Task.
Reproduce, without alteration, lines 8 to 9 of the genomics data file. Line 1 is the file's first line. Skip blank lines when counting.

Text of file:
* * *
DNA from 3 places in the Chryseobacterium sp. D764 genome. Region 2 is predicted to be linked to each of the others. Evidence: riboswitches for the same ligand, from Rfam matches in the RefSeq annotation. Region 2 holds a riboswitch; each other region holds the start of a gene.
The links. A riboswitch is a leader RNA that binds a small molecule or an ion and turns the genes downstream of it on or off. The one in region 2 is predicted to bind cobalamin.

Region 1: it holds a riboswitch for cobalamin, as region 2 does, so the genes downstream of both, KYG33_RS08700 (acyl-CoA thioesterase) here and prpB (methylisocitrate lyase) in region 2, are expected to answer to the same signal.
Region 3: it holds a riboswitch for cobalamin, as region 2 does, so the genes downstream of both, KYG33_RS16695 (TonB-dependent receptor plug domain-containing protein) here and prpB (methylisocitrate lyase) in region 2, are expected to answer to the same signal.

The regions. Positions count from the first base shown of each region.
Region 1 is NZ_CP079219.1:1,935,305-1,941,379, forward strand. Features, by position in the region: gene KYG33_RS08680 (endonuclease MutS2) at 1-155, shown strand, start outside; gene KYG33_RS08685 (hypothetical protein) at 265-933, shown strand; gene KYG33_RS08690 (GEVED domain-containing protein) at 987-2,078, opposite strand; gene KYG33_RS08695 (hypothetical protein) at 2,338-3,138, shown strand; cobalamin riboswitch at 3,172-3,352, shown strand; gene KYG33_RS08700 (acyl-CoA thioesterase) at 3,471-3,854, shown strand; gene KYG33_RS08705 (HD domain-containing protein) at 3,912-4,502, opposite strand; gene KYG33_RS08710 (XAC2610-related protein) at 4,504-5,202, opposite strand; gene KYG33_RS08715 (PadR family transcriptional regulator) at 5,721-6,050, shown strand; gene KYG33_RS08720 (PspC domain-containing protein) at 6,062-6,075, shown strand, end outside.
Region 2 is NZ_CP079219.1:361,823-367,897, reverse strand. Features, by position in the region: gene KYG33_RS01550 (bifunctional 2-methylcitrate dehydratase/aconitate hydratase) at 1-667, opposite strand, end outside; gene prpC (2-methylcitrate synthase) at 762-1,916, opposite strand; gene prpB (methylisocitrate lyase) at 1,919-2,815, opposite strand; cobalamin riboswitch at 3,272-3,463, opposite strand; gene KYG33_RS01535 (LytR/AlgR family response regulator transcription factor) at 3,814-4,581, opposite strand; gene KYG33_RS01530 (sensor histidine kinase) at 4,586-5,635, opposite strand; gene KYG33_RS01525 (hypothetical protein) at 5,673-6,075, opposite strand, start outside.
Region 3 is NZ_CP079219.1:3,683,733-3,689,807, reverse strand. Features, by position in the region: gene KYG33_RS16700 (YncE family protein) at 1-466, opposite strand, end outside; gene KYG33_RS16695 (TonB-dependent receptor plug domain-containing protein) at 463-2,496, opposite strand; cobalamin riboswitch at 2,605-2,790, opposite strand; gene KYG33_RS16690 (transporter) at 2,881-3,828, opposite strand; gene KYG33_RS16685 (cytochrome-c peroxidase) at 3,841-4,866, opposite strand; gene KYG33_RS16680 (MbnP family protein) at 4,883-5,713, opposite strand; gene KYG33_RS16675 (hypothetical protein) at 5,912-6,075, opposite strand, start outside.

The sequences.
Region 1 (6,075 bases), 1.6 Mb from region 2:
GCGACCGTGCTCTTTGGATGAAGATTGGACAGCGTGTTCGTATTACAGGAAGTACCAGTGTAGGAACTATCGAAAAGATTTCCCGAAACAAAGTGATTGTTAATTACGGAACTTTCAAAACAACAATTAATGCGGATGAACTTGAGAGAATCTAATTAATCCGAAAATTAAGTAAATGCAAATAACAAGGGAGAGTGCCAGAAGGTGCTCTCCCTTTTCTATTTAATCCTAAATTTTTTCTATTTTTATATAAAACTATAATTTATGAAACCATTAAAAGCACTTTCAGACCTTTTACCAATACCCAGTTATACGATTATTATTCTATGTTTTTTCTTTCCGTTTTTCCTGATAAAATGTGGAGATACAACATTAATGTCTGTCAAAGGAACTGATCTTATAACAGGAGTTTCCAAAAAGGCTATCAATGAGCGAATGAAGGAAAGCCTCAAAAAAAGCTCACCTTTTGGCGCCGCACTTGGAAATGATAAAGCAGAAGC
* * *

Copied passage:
Region 3 is NZ_CP079219.1:3,683,733-3,689,807, reverse strand. Features, by position in the region: gene KYG33_RS16700 (YncE family protein) at 1-466, opposite strand, end outside; gene KYG33_RS16695 (TonB-dependent receptor plug domain-containing protein) at 463-2,496, opposite strand; cobalamin riboswitch at 2,605-2,790, opposite strand; gene KYG33_RS16690 (transporter) at 2,881-3,828, opposite strand; gene KYG33_RS16685 (cytochrome-c peroxidase) at 3,841-4,866, opposite strand; gene KYG33_RS16680 (MbnP family protein) at 4,883-5,713, opposite strand; gene KYG33_RS16675 (hypothetical protein) at 5,912-6,075, opposite strand, start outside.

The sequences.